Have you ever felt less drained after spending some time in a garden or a park? Or when last did you take the time to hug a tree and feel the bark beneath your cheek and palms? Perhaps you’ve taken some time to lie down on the ground to just stare at the clouds (or the stars). This can all form part of “grounding” or “earthing”, the health benefits of which are being studied and show promise.

In a double-blind study by Gaétan Chevalier in 2015, for example, it was found that – of the 40 adult participants that had an hour’s contact with the earth – many had an “improved mood more than expected by relaxation alone” and that more studies should be done.

In this article we’ll have a look at what grounding is, how grounding is used in CBT and the 5,4,3,2,1-technique, and Japanese Forest Bathing as a grounding method.

What is grounding?

There are two different types of grounding, which can sometimes overlap. The first, which is also called “earthing”, consists of being in touch with the earth either directly by being outside or through the use of specific “earthing” mats. You can read a lot more about this in this beginner’s guide.

The second type of grounding exercises are used in cognitive behavioral therapy and, while this can also be done to great success in the outdoors, the focus is more on bringing you into the present in order to relieve the stress and overwhelming thoughts of, for example, PTSD and anxiety. Keep reading to find out how you can incorporate nature and all your senses in the 5,4,3,2,1-exercise.

Both of these types of exercises are able to relieve anxiety and stress, although the cognitive behavioral therapy exercises have been more widely and thoroughly tested and proven to work thus far.

Cognitive Behavioral Therapy (CBT) and grounding exercises

As I’ve mentioned, CBT also uses types of “grounding” exercises to bring patients back to the present to relieve stress, anxiety and PTSD, bipolar disorder, OCD, and more.

By using these grounding techniques – like the 5,4,3,2,1-technique below – a person can manage their traumatic memories and overwhelming emotions by allowing them to step away from the negative emotions or flashbacks and bringing them back to the present by using their senses.

The 5,4,3,2,1-technique as CBT grounding exercise

The 5,4,3,2,1 technique is often used in bipolar disorder and can even help one through a panic attack. Therapist Aid notes that this technique forces you to take in and focus on small details of your surroundings. You should strive to pick out details (sounds, textures, etc.) that you’d usually tune out.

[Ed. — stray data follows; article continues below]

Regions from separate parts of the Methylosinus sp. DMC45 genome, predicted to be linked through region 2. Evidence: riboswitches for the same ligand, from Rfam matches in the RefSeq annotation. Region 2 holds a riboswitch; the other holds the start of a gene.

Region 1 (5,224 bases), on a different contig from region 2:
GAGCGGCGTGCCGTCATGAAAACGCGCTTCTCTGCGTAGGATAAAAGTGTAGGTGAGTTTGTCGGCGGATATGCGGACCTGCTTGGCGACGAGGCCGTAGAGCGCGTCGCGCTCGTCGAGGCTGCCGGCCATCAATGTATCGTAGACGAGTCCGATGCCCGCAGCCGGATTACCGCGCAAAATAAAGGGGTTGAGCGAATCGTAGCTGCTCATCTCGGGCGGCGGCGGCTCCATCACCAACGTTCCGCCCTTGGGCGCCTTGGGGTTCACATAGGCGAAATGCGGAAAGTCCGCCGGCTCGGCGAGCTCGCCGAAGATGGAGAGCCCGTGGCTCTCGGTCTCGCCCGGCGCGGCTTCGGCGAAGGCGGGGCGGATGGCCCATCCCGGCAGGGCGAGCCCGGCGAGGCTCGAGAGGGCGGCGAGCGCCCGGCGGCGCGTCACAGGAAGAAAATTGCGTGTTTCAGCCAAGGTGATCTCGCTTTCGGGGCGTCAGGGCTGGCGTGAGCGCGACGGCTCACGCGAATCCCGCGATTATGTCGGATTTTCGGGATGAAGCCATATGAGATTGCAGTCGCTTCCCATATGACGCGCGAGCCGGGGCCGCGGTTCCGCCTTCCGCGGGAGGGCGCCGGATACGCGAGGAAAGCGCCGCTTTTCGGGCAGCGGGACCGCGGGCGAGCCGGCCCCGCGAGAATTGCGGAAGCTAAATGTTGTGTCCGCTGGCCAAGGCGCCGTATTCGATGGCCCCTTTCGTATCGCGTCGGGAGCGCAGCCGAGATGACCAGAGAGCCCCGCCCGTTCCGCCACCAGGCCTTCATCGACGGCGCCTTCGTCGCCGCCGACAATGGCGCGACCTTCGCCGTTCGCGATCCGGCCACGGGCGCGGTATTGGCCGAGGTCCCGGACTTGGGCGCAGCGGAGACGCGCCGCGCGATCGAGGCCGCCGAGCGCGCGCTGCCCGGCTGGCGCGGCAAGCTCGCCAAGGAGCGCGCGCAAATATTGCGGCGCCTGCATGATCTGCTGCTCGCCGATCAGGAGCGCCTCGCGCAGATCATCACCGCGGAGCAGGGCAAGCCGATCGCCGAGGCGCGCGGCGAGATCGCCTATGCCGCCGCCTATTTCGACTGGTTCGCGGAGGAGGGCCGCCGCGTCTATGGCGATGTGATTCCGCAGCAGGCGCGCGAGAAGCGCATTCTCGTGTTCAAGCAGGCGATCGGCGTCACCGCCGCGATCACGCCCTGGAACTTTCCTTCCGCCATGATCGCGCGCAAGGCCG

For example, rather than hearing the overwhelming sound of people in a mall (well… when there’s not a pandemic) you’re forced to “break down” this one sound into many sounds and focus on each separately. This can take away the complete overwhelm.

How to do the 5,4,3,2,1-exercise:

When you start to feel overwhelmed or stressed, use each of your senses to consciously take in details of your surroundings and name each of the following:

  • 5 things you can see
  • 4 things you can feel
  • 3 things you can hear
  • 2 things you can smell
  • 1 thing you can taste

For each of these, don’t name the first, obvious thing that you see, but rather go for details, for example different textures that you can see or feel.

Japanese Forest Bathing (Shinrin-yoku) as a grounding technique

Shinrin-yoku, which can be translated from the Japanese as “forest bathing” or “forest-air bathing”, have been practiced far longer than its effects on the human body and emotions have been researched. However, the research which have been done by academics like Qing Li and E. Morita have shown that shinrin-yoku can be great for one’s physical and mental health.

Getting out into the open air and getting in touch with nature in order to practice the forest bathing, leaves you in the perfect position to do some of the CBT exercises and to let your senses take over for some earthing exercises. Forest-air bathing has even shown to be a wonderful physiological and psychological intervention during these uncertain pandemic times in this paper by Erica R Timko Olson.

TIME Magazine published an article by Qing Li in which the method for shinrin-yoku is described as follows:

First, find a spot. Make sure you have left your phone and camera behind. You are going to be walking aimlessly and slowly. You don’t need any devices. Let your body be your guide. Listen to where it wants to take you. Follow your nose. And take your time.” – Qing Li, ‘Forest Bathing’ Is Great for Your Health. Here’s How to Do It.


Although many studies have been done to gather data on the efficacy of grounding exercises and techniques for various physical and mental illnesses, there are lots of work yet to be done, so it is well worth keeping an eye on sites like PubMed for any new studies that get released.

Doing grounding and earthing exercises are also easy and can be done anywhere in nature – from a patio garden to a “proper” forest hike. Use all your senses when you’re in or close to nature (even if that nature is only a potted plant). By getting back in touch with nature and its soothing properties, it seems that we reopen a door to a secret healing garden that we’ve forgotten we’ve been holding the key to this whole time.


Some more resources for discovering the healing that contact with nature can bring are: